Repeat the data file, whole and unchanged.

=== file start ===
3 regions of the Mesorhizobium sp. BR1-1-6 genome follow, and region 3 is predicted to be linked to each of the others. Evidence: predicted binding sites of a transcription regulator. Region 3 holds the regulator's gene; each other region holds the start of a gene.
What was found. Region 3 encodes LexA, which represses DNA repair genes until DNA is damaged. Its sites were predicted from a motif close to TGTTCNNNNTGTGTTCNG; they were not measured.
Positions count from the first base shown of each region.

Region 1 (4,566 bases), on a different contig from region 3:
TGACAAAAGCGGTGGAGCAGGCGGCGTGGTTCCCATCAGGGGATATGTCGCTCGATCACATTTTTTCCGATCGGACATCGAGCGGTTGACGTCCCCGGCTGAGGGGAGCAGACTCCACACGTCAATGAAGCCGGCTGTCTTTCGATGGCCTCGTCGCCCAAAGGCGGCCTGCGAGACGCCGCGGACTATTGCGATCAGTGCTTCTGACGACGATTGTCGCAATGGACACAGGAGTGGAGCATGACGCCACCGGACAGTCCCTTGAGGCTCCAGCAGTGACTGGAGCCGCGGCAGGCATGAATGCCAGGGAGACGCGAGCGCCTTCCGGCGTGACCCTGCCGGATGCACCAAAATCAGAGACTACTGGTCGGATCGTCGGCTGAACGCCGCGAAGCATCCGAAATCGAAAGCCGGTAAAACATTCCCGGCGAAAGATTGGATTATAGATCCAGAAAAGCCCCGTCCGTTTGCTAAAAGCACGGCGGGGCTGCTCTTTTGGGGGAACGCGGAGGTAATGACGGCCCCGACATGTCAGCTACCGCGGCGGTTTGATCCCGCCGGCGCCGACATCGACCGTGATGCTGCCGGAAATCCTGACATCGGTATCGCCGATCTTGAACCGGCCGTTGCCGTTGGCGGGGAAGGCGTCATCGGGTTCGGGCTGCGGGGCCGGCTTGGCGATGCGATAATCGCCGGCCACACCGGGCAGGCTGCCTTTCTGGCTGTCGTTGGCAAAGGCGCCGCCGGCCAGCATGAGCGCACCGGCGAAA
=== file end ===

3 regions of the Mesorhizobium sp. BR1-1-6 genome follow, and region 3 is predicted to be linked to each of the others. Evidence: predicted binding sites of a transcription regulator. Region 3 holds the regulator's gene; each other region holds the start of a gene.
What was found. Region 3 encodes LexA, which represses DNA repair genes until DNA is damaged. Its sites were predicted from a motif close to TGTTCNNNNTGTGTTCNG; they were not measured.
Positions count from the first base shown of each region.

Region 1 (4,566 bases), on a different contig from region 3:
TGACAAAAGCGGTGGAGCAGGCGGCGTGGTTCCCATCAGGGGATATGTCGCTCGATCACATTTTTTCCGATCGGACATCGAGCGGTTGACGTCCCCGGCTGAGGGGAGCAGACTCCACACGTCAATGAAGCCGGCTGTCTTTCGATGGCCTCGTCGCCCAAAGGCGGCCTGCGAGACGCCGCGGACTATTGCGATCAGTGCTTCTGACGACGATTGTCGCAATGGACACAGGAGTGGAGCATGACGCCACCGGACAGTCCCTTGAGGCTCCAGCAGTGACTGGAGCCGCGGCAGGCATGAATGCCAGGGAGACGCGAGCGCCTTCCGGCGTGACCCTGCCGGATGCACCAAAATCAGAGACTACTGGTCGGATCGTCGGCTGAACGCCGCGAAGCATCCGAAATCGAAAGCCGGTAAAACATTCCCGGCGAAAGATTGGATTATAGATCCAGAAAAGCCCCGTCCGTTTGCTAAAAGCACGGCGGGGCTGCTCTTTTGGGGGAACGCGGAGGTAATGACGGCCCCGACATGTCAGCTACCGCGGCGGTTTGATCCCGCCGGCGCCGACATCGACCGTGATGCTGCCGGAAATCCTGACATCGGTATCGCCGATCTTGAACCGGCCGTTGCCGTTGGCGGGGAAGGCGTCATCGGGTTCGGGCTGCGGGGCCGGCTTGGCGATGCGATAATCGCCGGCCACACCGGGCAGGCTGCCTTTCTGGCTGTCGTTGGCAAAGGCGCCGCCGGCCAGCATGAGCGCACCGGCGAAA